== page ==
Website updated 19/12/16


The Confédération Européenne de Pétanque (CEP)

In the mid 1990's Karsten Köhler, President of the Fédération Allemande de Pétanque (DPV) and Flemming Jensin, President of the Fédération Danoise de Pétanque (DPF) worked together at the International North Sea Pétanque Tournament (INSPT). They agreed that there was a need to give Women and Juniors more competitions in the opposite year of the World Championships.

In 1997 Jan Sjölander from Sweden and Flemming Jensin started the Euro-Cup for club teams, then in 1998 France invited teams to a kind of European Championship for Youngsters in Dijon.


Karsten and Flemming could see that the French Federation would support something for Europe, and that France was willing to host the foundation of the Confédération Européenne de Pétanque (CEP) in January 1999 in Strasbourg.

The first official European Championship for Juniors took place in Liège, Belgium in 2000, where we had a significant support from the Belgium Pétanque Federation and in particular the President Roger Petermanns. The French Pétanque Federation helped again with the 1st. European Championship for women in 2001 held in Strasbourg, since then we have organised, every other year, a European Championship for both the women and juniors and each year from 1998 the Euro-Cup competition.

During the 2005 European Championship for Women held in Denmark, the CEP Board proposed a "new" tournament for young people (age 18 - 22) called the "Espoirs". The idea was to offer something for the players, who became 18 years old, but were too young, and not experienced enough to go direct to the "open" national team. We wanted to encourage them to continue in our sport. Every Federation thought it was a very good idea, and the CEP started the Espoirs competition for both Women and Men in 2007. The finals in April 2008 were played in France. The Espoirs championship now takes place every year.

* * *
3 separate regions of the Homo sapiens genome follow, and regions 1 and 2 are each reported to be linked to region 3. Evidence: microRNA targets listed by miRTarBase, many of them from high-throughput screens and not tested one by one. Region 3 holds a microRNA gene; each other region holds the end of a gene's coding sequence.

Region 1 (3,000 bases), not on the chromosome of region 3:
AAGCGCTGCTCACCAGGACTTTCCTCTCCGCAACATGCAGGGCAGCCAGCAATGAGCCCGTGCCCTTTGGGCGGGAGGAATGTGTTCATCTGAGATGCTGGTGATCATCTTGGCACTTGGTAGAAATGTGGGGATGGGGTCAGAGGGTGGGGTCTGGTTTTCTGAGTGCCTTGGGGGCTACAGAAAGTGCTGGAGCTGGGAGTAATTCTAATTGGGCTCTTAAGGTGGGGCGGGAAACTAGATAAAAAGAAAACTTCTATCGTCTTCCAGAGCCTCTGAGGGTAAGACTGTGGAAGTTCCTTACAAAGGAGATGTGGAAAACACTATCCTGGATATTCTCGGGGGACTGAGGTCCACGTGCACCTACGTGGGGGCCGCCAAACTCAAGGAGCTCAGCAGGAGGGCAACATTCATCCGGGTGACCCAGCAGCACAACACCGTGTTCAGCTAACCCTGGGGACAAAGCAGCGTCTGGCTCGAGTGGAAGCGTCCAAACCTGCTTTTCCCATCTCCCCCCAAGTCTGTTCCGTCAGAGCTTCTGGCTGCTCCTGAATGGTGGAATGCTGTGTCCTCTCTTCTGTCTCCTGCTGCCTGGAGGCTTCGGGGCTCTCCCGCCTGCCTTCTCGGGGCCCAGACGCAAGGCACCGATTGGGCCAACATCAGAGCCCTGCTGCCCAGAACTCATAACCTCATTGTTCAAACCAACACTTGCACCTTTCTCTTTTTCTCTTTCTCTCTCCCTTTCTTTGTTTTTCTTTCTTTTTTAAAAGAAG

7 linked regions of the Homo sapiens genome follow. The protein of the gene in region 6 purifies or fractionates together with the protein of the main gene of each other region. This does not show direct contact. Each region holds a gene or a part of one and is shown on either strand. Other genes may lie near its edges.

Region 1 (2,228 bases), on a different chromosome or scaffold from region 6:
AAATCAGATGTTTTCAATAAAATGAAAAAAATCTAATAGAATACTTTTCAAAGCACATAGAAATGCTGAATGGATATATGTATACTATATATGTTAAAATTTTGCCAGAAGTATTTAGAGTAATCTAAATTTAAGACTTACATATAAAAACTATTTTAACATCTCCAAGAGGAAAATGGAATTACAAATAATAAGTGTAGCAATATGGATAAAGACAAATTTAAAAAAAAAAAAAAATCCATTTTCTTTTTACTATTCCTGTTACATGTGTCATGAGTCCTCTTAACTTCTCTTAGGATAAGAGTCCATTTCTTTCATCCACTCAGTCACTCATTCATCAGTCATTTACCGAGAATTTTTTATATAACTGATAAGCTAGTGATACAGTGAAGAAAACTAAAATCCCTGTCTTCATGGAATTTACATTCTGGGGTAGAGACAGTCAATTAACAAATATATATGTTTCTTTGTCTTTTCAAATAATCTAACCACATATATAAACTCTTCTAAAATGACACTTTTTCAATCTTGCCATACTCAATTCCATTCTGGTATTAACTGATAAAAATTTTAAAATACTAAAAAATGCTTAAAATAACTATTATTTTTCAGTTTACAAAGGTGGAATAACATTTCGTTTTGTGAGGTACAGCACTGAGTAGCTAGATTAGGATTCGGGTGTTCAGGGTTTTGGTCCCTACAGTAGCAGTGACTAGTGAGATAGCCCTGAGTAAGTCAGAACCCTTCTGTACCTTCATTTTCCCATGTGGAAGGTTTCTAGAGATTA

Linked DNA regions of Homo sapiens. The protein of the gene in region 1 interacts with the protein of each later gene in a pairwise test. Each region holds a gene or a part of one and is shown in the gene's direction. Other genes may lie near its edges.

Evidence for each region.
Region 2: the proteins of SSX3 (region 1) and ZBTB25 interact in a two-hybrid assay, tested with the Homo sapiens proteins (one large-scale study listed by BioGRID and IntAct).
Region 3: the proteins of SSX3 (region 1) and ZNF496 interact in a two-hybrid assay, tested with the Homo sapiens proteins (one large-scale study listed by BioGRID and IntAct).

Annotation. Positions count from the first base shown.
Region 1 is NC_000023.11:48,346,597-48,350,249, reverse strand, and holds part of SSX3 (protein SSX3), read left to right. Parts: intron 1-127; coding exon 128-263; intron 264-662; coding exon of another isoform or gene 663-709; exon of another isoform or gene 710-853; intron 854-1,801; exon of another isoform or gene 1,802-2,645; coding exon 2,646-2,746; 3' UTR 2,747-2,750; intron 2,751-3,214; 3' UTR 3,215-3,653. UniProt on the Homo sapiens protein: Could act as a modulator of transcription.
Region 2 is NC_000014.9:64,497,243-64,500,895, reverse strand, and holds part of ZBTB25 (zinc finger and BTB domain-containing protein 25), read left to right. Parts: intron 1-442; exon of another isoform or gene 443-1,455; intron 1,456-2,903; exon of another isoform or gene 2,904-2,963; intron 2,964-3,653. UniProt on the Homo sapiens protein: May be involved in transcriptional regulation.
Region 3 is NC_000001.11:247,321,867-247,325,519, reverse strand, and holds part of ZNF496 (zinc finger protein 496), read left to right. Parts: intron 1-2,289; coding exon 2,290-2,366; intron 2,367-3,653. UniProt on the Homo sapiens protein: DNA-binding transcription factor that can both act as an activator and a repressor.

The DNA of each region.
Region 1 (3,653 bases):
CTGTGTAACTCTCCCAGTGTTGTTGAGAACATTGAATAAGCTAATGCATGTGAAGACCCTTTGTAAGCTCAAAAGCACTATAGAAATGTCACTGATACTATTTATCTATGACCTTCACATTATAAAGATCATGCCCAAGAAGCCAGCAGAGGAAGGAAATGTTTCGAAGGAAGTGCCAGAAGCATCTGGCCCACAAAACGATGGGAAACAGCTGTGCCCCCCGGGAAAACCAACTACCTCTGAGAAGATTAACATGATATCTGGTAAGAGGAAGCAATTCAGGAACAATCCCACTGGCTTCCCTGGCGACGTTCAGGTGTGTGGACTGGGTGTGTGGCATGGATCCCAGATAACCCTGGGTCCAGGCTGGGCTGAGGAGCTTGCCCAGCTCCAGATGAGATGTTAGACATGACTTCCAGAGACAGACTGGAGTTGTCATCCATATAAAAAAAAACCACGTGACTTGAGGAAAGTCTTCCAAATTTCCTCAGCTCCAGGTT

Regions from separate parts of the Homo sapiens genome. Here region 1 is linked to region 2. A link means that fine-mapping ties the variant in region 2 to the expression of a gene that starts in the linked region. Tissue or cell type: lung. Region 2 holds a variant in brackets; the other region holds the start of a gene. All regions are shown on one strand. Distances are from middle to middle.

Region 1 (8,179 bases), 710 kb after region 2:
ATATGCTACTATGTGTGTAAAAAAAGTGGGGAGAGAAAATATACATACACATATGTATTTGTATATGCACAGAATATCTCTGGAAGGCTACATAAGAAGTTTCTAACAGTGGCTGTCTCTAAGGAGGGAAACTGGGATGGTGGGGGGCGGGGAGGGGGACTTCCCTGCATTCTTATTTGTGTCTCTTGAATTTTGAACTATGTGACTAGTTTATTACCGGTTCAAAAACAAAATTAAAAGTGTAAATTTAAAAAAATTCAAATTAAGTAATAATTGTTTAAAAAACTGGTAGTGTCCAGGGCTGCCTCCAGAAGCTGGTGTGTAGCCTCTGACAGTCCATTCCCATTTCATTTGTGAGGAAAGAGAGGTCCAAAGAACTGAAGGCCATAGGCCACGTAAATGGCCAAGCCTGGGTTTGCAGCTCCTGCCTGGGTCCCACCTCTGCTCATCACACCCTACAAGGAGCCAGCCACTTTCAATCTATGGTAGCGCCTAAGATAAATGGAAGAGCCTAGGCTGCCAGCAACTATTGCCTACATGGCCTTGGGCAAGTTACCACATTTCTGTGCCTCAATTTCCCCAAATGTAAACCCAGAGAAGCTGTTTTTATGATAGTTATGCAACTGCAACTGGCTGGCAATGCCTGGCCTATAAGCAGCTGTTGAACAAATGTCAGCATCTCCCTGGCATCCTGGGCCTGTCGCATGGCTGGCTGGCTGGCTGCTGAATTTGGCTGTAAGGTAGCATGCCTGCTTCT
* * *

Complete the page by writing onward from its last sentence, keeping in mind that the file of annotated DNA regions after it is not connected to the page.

In 2009 the CEP Board introduced the 1st European Championship for Men held in Nice, France which was to reflect the FIPJP's decision to restrict the World Championship by qualification or selection from the Continental Confederations, the allocation for Europe being 24 nations. The CEP Board and member Federations continue to draw our values from those of the International Olympic Movement, and accepts the regulations and provisions implemented by the Olympic Committee.

We seek to assit the FIPJP (Fédération Internationale de Pétanque et Jeu Provençal) and CMSB (Confédération Mondiale de Sports Boules) to have Petanque admitted as an Olympics Game